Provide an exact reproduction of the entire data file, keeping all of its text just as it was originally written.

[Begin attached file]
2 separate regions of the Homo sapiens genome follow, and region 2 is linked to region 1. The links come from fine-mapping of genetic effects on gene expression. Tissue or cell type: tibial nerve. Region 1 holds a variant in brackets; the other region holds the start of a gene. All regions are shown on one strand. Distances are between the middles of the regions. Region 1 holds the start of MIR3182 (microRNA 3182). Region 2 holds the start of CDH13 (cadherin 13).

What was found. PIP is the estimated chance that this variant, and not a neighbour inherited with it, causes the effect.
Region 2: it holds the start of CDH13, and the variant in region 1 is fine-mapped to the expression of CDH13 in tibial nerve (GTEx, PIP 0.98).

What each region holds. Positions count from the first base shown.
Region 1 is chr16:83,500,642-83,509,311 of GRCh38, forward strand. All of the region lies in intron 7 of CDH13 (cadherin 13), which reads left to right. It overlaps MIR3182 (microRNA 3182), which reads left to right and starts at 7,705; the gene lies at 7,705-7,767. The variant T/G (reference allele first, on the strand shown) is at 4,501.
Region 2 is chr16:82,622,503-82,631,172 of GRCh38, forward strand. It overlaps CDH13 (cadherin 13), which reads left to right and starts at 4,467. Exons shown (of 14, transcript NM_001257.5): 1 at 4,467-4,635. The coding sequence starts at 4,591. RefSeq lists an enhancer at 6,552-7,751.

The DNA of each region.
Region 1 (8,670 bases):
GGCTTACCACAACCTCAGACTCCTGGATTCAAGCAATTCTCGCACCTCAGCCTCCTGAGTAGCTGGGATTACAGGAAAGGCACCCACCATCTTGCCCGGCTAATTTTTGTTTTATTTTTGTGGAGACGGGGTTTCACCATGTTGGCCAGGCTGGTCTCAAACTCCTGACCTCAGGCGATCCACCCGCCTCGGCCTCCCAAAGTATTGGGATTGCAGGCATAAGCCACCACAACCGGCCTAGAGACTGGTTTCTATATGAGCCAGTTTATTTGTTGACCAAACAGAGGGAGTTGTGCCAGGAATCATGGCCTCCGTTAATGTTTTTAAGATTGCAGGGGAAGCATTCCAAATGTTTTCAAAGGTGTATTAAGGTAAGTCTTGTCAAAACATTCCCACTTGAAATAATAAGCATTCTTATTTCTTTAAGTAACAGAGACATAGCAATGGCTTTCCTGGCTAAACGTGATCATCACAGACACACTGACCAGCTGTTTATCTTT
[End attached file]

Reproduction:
2 separate regions of the Homo sapiens genome follow, and region 2 is linked to region 1. The links come from fine-mapping of genetic effects on gene expression. Tissue or cell type: tibial nerve. Region 1 holds a variant in brackets; the other region holds the start of a gene. All regions are shown on one strand. Distances are between the middles of the regions. Region 1 holds the start of MIR3182 (microRNA 3182). Region 2 holds the start of CDH13 (cadherin 13).

What was found. PIP is the estimated chance that this variant, and not a neighbour inherited with it, causes the effect.
Region 2: it holds the start of CDH13, and the variant in region 1 is fine-mapped to the expression of CDH13 in tibial nerve (GTEx, PIP 0.98).

What each region holds. Positions count from the first base shown.
Region 1 is chr16:83,500,642-83,509,311 of GRCh38, forward strand. All of the region lies in intron 7 of CDH13 (cadherin 13), which reads left to right. It overlaps MIR3182 (microRNA 3182), which reads left to right and starts at 7,705; the gene lies at 7,705-7,767. The variant T/G (reference allele first, on the strand shown) is at 4,501.
Region 2 is chr16:82,622,503-82,631,172 of GRCh38, forward strand. It overlaps CDH13 (cadherin 13), which reads left to right and starts at 4,467. Exons shown (of 14, transcript NM_001257.5): 1 at 4,467-4,635. The coding sequence starts at 4,591. RefSeq lists an enhancer at 6,552-7,751.

The DNA of each region.
Region 1 (8,670 bases):
GGCTTACCACAACCTCAGACTCCTGGATTCAAGCAATTCTCGCACCTCAGCCTCCTGAGTAGCTGGGATTACAGGAAAGGCACCCACCATCTTGCCCGGCTAATTTTTGTTTTATTTTTGTGGAGACGGGGTTTCACCATGTTGGCCAGGCTGGTCTCAAACTCCTGACCTCAGGCGATCCACCCGCCTCGGCCTCCCAAAGTATTGGGATTGCAGGCATAAGCCACCACAACCGGCCTAGAGACTGGTTTCTATATGAGCCAGTTTATTTGTTGACCAAACAGAGGGAGTTGTGCCAGGAATCATGGCCTCCGTTAATGTTTTTAAGATTGCAGGGGAAGCATTCCAAATGTTTTCAAAGGTGTATTAAGGTAAGTCTTGTCAAAACATTCCCACTTGAAATAATAAGCATTCTTATTTCTTTAAGTAACAGAGACATAGCAATGGCTTTCCTGGCTAAACGTGATCATCACAGACACACTGACCAGCTGTTTATCTTT